In the race for the White House this year, the debate on the domestic front is shaping up as a debate about jobs, job creation and outsourcing of jobs. President Bush is being portrayed by Democratic candidates John Kerry and John Edwards as being in the pocket of business, destroying jobs and - even worse - exporting American jobs abroad. Edwards, for example, rants about entrepreneurs and business owners who, he says, "only care about profits, they have lobbyists everywhere, and they own this White House." John Kerry has taken to calling Americans who invest overseas "Benedict Arnolds."
It makes me think the Democratic Party candidates for president love labor and hate capital, praise the worker but attack the employer.
Edwards goes further in attempting to drive a wedge between employees and employers in his "Two Americas" stump speech. He tugs on the voters' heartstrings with his story of the little girl whose father lost his job because the factory closed. "This is a moral issue," he says. "America should never enter into a trade agreement that allows an American corporation to pick up, leave America, go to another country and hire children to make their product. It's wrong." Talk about attacking a "straw man."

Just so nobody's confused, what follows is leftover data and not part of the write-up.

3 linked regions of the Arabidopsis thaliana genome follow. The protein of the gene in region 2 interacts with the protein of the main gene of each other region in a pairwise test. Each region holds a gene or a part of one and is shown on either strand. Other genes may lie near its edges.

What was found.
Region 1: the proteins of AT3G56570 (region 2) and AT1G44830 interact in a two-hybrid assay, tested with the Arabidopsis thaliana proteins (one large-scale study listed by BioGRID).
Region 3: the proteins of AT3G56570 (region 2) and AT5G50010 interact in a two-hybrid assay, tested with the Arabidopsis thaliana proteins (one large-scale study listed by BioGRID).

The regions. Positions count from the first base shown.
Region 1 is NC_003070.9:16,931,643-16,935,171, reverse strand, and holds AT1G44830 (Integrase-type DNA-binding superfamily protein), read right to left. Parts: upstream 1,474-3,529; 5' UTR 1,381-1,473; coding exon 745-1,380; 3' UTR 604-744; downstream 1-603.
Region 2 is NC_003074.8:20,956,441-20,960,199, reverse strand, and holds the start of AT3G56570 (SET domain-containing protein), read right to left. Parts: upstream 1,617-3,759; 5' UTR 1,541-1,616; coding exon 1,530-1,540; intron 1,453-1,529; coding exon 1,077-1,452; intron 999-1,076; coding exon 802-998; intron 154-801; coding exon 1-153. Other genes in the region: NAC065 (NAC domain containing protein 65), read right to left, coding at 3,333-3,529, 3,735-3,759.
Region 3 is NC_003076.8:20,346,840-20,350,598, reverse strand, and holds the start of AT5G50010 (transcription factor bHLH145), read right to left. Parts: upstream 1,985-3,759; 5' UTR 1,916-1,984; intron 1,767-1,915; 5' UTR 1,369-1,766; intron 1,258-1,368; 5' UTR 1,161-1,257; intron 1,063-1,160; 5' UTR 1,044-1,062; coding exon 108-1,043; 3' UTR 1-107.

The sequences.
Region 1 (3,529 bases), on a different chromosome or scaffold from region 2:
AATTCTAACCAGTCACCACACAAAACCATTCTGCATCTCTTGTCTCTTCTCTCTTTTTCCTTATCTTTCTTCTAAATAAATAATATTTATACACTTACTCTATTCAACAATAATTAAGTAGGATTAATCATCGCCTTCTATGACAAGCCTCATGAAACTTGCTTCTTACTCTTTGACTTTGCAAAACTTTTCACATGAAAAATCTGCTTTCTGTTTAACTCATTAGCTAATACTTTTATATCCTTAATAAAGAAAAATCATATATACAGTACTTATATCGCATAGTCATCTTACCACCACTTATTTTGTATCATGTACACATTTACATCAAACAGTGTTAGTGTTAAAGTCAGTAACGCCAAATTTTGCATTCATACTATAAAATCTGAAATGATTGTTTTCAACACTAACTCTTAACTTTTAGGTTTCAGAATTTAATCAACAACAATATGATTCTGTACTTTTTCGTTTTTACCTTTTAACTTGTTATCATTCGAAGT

Of course, stripped of the smooth, trial-lawyer rhetoric, what Edwards is advocating is nothing less than economic autarky, a mindless economic isolationism and misguided self-sufficiency that ignores everything we have learned since Adam Smith first wrote about gains from trade, comparative advantage and division of labor. Rather than building walls to keep American businesses from going overseas, it makes more sense to eliminate the policies that drive them to do so. The enemies of American workers are not Mexico, China or India; the real enemies are the stupid tax and regulatory policies in Washington, D.C., that make it tough to do business in America.
As economist Bruce Bartlett points out, the Democratic candidates criticize the president for taking unilateral action in foreign policy to do what he feels is required to defend America, but they turn right around and demand that he take unilateral protectionist action without regard to how it affects our trading partners and our global economy.
Bush believes the combination of lower tax rates on capital and labor, i.e., on work and saving, coupled with reasonable regulations and more open and liberal trade policies, will both spur strong economic growth and create more new jobs. It should be clear to most people that you can't create employees without first creating employers and that you can't reward labor with good wages absent policies that encourage capital formation and investment.